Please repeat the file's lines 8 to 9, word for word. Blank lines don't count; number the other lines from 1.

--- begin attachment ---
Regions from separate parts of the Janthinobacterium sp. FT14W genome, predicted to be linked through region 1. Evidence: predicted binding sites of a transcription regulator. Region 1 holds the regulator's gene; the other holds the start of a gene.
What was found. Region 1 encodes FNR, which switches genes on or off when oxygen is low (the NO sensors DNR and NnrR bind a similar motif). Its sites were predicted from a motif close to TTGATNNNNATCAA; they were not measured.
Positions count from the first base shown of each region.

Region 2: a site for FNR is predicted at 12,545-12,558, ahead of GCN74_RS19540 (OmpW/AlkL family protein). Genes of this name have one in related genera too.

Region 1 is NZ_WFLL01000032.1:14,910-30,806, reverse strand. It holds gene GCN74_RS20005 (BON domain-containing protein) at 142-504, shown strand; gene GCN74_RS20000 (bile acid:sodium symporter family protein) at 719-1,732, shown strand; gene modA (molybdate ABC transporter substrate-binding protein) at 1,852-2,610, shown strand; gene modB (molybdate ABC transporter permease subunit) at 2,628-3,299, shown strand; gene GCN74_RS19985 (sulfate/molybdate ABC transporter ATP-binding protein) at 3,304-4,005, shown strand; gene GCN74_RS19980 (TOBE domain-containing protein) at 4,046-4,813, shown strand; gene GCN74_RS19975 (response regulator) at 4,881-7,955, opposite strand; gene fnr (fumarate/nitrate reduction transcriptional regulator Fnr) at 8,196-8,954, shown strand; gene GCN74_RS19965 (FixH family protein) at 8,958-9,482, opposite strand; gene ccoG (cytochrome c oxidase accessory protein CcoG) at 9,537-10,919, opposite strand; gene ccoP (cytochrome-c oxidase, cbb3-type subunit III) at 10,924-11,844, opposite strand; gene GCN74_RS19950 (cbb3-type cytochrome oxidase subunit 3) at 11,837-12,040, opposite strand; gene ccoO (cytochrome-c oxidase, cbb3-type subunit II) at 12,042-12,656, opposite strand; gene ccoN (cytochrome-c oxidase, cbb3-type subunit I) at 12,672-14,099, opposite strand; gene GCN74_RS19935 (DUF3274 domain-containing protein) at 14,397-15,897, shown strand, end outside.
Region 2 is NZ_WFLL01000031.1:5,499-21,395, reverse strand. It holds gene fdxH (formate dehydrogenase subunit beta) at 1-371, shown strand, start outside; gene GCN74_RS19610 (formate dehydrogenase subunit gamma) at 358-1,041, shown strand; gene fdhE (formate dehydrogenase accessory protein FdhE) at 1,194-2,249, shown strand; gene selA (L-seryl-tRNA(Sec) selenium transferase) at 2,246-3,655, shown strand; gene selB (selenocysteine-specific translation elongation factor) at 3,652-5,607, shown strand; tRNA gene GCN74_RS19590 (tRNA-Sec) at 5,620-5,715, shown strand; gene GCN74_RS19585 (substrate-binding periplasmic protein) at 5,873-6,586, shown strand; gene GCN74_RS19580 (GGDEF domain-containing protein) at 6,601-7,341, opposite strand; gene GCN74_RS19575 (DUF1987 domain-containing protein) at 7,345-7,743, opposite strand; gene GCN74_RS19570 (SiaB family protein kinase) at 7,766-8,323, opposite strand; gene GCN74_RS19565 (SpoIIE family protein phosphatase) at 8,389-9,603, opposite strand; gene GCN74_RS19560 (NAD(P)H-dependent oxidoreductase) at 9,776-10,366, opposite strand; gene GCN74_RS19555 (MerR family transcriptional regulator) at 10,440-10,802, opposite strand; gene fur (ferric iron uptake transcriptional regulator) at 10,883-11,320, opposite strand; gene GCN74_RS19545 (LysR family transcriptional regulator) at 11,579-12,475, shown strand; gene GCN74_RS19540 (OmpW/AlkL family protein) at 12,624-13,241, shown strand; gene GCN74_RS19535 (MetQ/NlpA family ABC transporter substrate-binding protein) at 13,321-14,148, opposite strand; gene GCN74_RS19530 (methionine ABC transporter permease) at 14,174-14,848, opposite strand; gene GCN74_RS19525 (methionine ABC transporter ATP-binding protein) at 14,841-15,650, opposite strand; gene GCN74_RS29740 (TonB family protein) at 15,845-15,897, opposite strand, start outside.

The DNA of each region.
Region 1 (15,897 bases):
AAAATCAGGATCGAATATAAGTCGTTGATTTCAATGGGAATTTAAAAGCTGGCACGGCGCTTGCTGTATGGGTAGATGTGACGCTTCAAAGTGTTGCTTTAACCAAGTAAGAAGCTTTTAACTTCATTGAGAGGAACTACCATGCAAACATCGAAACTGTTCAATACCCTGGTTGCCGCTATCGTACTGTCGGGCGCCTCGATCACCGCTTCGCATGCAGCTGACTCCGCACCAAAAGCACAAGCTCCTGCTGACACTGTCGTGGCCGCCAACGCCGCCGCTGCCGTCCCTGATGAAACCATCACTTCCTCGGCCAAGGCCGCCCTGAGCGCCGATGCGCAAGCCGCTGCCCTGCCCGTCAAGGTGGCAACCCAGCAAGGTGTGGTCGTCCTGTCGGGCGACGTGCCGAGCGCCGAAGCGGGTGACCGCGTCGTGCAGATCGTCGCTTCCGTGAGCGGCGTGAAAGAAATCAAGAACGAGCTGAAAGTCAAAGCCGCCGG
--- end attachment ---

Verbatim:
Region 1 (15,897 bases):
AAAATCAGGATCGAATATAAGTCGTTGATTTCAATGGGAATTTAAAAGCTGGCACGGCGCTTGCTGTATGGGTAGATGTGACGCTTCAAAGTGTTGCTTTAACCAAGTAAGAAGCTTTTAACTTCATTGAGAGGAACTACCATGCAAACATCGAAACTGTTCAATACCCTGGTTGCCGCTATCGTACTGTCGGGCGCCTCGATCACCGCTTCGCATGCAGCTGACTCCGCACCAAAAGCACAAGCTCCTGCTGACACTGTCGTGGCCGCCAACGCCGCCGCTGCCGTCCCTGATGAAACCATCACTTCCTCGGCCAAGGCCGCCCTGAGCGCCGATGCGCAAGCCGCTGCCCTGCCCGTCAAGGTGGCAACCCAGCAAGGTGTGGTCGTCCTGTCGGGCGACGTGCCGAGCGCCGAAGCGGGTGACCGCGTCGTGCAGATCGTCGCTTCCGTGAGCGGCGTGAAAGAAATCAAGAACGAGCTGAAAGTCAAAGCCGCCGG